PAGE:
Wednesday, May 30, 2007

Cuba/Spain Fact Sheet

• The Castro regime relies heavily on tourism for foreign currency. 2.2 million tourists visited Cuba in 2006 accounting for earnings that totaled $2.4 billion. During that year Cuba expanded its hotel capacity to 44,000 rooms, about half administered by foreign companies such as Spanish chain Sol Meliá. 1

• 322 of Cuba’s largest enterprises, a group with strong associations with the military, accounted for 89% of exports, 59% of tourism earnings, 24% of service revenues, 60% of hard currency wholesale transactions, 66% of hard currency retail sales, and employed 20% of state workers. 2

• When foreign tourists bask in the sun at a Sol Meliá beach resort in Cuba, get away to one of the island's remote pristine keys on commuter airline Aerogaviota, visit Havana's famed Morro Castle, enjoy typical Cuban cuisine at a restaurant, or indulge in a Cohiba cigar after dinner, they are also unwittingly contributing to the bottom line of the Cuban military's diverse business ventures that brought in an estimated US$1 billion a year in 2003. 3

• Cuban workers employed in joint ventures with foreign firms in the tourism sector are hired through a government employment agency. The salaries of such workers are paid in dollars or Euros to the government agency, which then pays the workers in pesos at an exchange rate of one-to-one. Since market exchange rate is more than 20 pesos per dollar the effective tax rate is 95% percent or higher. 4

• Cuban nationals are routinely barred from enjoying amenities open to foreigners. In a phenomenon popularly known as "tourist apartheid," the best hotels, resorts, beaches, and restaurants are off limits to most Cubans, as are certain government health institutions. 5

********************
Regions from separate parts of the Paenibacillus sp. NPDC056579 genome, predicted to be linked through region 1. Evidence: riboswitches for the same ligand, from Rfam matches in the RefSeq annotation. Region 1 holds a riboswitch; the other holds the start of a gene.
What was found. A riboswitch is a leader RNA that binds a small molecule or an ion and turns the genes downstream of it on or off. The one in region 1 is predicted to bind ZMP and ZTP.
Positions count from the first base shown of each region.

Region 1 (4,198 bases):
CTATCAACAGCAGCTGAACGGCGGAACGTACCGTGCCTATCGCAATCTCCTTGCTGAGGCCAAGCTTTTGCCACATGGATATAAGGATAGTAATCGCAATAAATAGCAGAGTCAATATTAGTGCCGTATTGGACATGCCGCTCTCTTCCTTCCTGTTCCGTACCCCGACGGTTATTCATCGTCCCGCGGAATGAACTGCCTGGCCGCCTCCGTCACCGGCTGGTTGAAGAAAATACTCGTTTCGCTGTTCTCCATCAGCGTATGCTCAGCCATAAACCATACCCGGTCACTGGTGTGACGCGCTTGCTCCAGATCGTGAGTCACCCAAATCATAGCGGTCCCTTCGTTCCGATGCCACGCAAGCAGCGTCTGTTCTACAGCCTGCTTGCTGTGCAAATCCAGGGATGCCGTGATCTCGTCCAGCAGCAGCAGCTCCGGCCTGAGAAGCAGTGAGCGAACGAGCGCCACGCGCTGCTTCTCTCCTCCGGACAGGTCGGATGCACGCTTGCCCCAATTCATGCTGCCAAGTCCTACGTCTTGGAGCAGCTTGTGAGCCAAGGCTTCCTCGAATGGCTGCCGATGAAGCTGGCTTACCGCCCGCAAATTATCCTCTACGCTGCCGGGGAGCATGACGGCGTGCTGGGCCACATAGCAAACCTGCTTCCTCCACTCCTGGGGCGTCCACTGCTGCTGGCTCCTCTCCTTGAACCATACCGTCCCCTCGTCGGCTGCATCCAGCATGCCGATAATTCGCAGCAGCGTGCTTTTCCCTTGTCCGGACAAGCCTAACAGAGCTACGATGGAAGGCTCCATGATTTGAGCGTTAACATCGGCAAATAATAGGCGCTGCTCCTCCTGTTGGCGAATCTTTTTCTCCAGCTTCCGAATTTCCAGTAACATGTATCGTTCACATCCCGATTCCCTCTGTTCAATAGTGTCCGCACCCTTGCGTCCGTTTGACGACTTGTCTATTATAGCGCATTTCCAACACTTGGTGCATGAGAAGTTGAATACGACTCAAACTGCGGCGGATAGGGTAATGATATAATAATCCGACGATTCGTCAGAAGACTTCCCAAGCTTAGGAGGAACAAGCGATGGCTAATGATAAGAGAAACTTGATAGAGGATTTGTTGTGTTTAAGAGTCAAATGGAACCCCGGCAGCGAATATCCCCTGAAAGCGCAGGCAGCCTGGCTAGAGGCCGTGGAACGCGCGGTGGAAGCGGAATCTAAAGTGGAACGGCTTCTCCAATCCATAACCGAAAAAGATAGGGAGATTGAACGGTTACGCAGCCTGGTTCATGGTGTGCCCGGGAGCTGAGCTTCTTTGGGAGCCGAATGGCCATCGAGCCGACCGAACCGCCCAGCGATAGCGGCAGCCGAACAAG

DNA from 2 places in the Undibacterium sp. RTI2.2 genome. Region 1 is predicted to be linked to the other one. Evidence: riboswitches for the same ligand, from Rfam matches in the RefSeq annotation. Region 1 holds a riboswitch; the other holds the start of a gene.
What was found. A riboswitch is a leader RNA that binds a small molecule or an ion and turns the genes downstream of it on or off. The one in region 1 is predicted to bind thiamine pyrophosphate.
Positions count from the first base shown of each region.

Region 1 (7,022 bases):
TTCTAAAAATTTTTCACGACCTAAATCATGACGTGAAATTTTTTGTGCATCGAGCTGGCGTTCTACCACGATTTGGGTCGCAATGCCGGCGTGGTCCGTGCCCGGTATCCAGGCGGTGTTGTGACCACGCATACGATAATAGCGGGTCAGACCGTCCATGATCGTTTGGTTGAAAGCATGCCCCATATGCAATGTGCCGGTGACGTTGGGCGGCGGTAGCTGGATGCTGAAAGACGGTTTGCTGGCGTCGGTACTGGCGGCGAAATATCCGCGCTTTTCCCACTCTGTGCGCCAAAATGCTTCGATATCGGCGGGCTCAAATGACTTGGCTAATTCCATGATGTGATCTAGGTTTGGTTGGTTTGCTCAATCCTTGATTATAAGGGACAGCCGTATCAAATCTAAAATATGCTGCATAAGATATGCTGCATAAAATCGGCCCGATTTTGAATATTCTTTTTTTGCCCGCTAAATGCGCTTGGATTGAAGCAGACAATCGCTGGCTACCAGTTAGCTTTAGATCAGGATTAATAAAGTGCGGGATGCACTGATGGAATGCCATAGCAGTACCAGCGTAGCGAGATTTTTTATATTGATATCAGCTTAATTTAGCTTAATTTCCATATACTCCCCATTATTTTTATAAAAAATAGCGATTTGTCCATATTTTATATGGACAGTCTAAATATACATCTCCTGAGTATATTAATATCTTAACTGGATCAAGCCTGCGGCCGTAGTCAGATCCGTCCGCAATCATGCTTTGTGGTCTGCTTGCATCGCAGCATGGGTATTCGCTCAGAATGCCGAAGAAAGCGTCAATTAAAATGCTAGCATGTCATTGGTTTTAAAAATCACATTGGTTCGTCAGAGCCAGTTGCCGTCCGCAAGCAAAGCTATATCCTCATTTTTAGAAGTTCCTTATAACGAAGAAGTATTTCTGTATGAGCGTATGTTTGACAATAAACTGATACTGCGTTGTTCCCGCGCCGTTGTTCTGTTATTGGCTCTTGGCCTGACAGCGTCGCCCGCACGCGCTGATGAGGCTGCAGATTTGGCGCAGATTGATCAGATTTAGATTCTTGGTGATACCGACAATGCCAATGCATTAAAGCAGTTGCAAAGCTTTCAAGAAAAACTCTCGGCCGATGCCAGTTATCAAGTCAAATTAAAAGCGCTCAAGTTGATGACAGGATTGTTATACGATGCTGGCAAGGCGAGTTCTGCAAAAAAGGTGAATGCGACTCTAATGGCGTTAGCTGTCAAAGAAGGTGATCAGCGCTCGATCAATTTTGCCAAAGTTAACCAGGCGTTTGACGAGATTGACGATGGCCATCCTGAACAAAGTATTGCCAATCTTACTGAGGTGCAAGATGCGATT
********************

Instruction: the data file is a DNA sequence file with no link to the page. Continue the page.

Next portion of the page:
• Cuba discriminates politically in the provision of economic rights, most notably in the arena of labor rights, by banning all independent unions. 5

• Cuban law provides punishments ranging from seven to twenty-year penalties for persons who commit "any act designed to impede or prejudice the economic relations of the Cuban state or the economic relations of any industrial, commercial, or financial institution or any other type of institution." 5

• Under the Cuban Associations Law, members of human rights groups, professional organizations of doctors, economists, and teachers, independent labor unions, women's rights groups, and other independent organizations risk prosecution simply for belonging to their group or for carrying out any activities without authorization. 5

1. USA Today
2. Cuba Facts: March 2005, The Cuba Transition Project, Institute for Cuban and Cuban-American Studies, The University of Miami
3. The Cuban Military in the Economy, The Cuba Transition Project, Institute for Cuban and Cuban-American Studies, The University of Miami
4. The Future of Cuba’s Market: Prospects and Recommendations by Luis Locay, The Cuba Transition Project, Institute for Cuban and Cuban-American Studies, The University of Miami, 2004.
5. Human Rights Watch, Impediments To Human Rights In Cuban Law.

2 comments:

bastard said...

Fuera los cubanos que residen en España, estos tambien estan apoyando la politica española, dado que consumen en España y benefician la economía española. Por favor, que se marchen los cubanos de España, que vayan a vivir a USA, que es un pais que apoya los derechos humanos, jajajajaja

Jewbana said...

Bastard:

Que bien te queda es nombre.